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Harper's Encyclopedia of United States History (ed. Benson Lossing) 60 2 Browse Search
Francis Jackson Garrison, William Lloyd Garrison, 1805-1879; the story of his life told by his children: volume 1 54 0 Browse Search
C. Edwards Lester, Life and public services of Charles Sumner: Born Jan. 6, 1811. Died March 11, 1874. 24 0 Browse Search
Edward L. Pierce, Memoir and letters of Charles Sumner: volume 4 14 0 Browse Search
Horace Greeley, The American Conflict: A History of the Great Rebellion in the United States of America, 1860-65: its Causes, Incidents, and Results: Intended to exhibit especially its moral and political phases with the drift and progress of American opinion respecting human slavery from 1776 to the close of the War for the Union. Volume I. 12 0 Browse Search
Medford Historical Society Papers, Volume 30. 12 0 Browse Search
Horace Greeley, The American Conflict: A History of the Great Rebellion in the United States of America, 1860-65: its Causes, Incidents, and Results: Intended to exhibit especially its moral and political phases with the drift and progress of American opinion respecting human slavery from 1776 to the close of the War for the Union. Volume II. 10 0 Browse Search
The writings of John Greenleaf Whittier, Volume 7. (ed. John Greenleaf Whittier) 10 0 Browse Search
The Daily Dispatch: April 30, 1862., [Electronic resource] 10 0 Browse Search
The Daily Dispatch: January 14, 1862., [Electronic resource] 6 0 Browse Search
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ate extinction. But he went on to say that the men of the present age, by their experience, have become wiser than the framers of the Constitution; and the invention of the cotton gin had made the perpetuity of slavery a necessity in this country. As another piece of evidence tending to this same point : Quite recently in Virginia, a man — the owner of slaves-made — a will providing that after his death certain of his slaves should have their freedom if they should so choose, and go to Liberia, rather than remain in slavery. They chose to be liberated. But the persons to whom they would descend as property, claimed them as slaves. A suit was instituted, which finally came to the Supreme Court of Virginia, and was therein decided against the slaves, upon the ground that a negro cannot make a choice — that they had no legal power to choose-could not perform the condition upon which their freedom depended. I do not mention this with any purpose of criticising it, but to conne<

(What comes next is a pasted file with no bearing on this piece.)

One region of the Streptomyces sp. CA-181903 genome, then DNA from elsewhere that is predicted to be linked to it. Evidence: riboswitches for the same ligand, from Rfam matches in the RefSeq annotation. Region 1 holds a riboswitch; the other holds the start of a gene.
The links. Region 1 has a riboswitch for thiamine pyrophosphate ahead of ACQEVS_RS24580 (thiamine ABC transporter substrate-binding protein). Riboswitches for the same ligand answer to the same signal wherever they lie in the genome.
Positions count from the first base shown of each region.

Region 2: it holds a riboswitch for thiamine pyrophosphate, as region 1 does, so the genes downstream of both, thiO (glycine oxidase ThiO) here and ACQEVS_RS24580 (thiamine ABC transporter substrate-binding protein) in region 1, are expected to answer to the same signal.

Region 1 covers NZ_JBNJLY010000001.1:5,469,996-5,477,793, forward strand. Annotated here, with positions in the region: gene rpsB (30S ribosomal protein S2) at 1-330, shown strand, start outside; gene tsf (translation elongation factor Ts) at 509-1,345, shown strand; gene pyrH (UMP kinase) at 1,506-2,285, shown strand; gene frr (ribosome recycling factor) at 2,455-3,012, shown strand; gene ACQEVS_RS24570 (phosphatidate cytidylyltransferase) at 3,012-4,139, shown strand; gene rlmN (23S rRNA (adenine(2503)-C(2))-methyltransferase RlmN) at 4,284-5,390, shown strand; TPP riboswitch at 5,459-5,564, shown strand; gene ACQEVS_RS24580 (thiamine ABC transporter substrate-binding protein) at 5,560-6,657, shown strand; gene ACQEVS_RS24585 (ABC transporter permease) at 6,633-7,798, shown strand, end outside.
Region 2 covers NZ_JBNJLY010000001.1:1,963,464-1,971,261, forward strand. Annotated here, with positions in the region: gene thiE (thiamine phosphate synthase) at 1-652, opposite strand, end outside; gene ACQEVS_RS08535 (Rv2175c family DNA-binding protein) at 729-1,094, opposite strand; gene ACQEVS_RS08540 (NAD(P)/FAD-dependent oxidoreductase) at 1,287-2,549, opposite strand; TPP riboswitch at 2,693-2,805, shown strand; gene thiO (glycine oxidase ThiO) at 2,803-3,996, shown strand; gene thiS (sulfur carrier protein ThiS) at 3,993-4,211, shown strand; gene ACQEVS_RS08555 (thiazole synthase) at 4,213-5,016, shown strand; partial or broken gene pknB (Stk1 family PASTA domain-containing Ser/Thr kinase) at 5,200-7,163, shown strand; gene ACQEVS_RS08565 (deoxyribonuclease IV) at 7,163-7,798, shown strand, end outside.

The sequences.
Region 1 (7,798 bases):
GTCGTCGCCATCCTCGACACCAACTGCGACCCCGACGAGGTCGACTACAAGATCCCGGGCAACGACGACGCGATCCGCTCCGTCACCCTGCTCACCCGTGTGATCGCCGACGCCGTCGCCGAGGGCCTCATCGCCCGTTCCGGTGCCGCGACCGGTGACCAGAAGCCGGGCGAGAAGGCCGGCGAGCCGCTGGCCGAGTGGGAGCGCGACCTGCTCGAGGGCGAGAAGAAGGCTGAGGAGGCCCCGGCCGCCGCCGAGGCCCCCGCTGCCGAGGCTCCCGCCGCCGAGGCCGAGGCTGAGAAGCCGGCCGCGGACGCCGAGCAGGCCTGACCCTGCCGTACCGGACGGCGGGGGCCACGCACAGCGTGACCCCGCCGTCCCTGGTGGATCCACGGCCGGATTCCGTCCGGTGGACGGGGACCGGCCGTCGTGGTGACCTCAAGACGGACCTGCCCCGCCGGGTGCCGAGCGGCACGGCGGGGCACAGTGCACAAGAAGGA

Abraham Lincoln, Stephen A. Douglas, Debates of Lincoln and Douglas: Carefully Prepared by the Reporters of Each Party at the times of their Delivery., First joint debate, at Ottawa, August 21, 1858. (search)
no more responsible for the origin of slavery than we, I acknowledge the fact. When it is said that the institution exists, and that it is very difficult to get rid of it, in any satisfactory way, I can understand and appreciate the saying. I surely will not blame, them for not doing what I should not know how to do myself. If all earthly power were given me, I should not know what to do, as to the existing institution. My first impulse would be to fret all the slaves, and send them to Liberia — to their own native land. But a moment's reflection would convince me, that whatever of high hope (as I think there is) there may be in this, in the long run, its sudden execution is impossible. If they were all landed there in a day, they would all perish in the next ten days ; and there are not surplus shipping and surplus money enough in the world to carry them there in many times ten days. What then? Free them all, and keep them among us as underlings? Is it quite certain that thi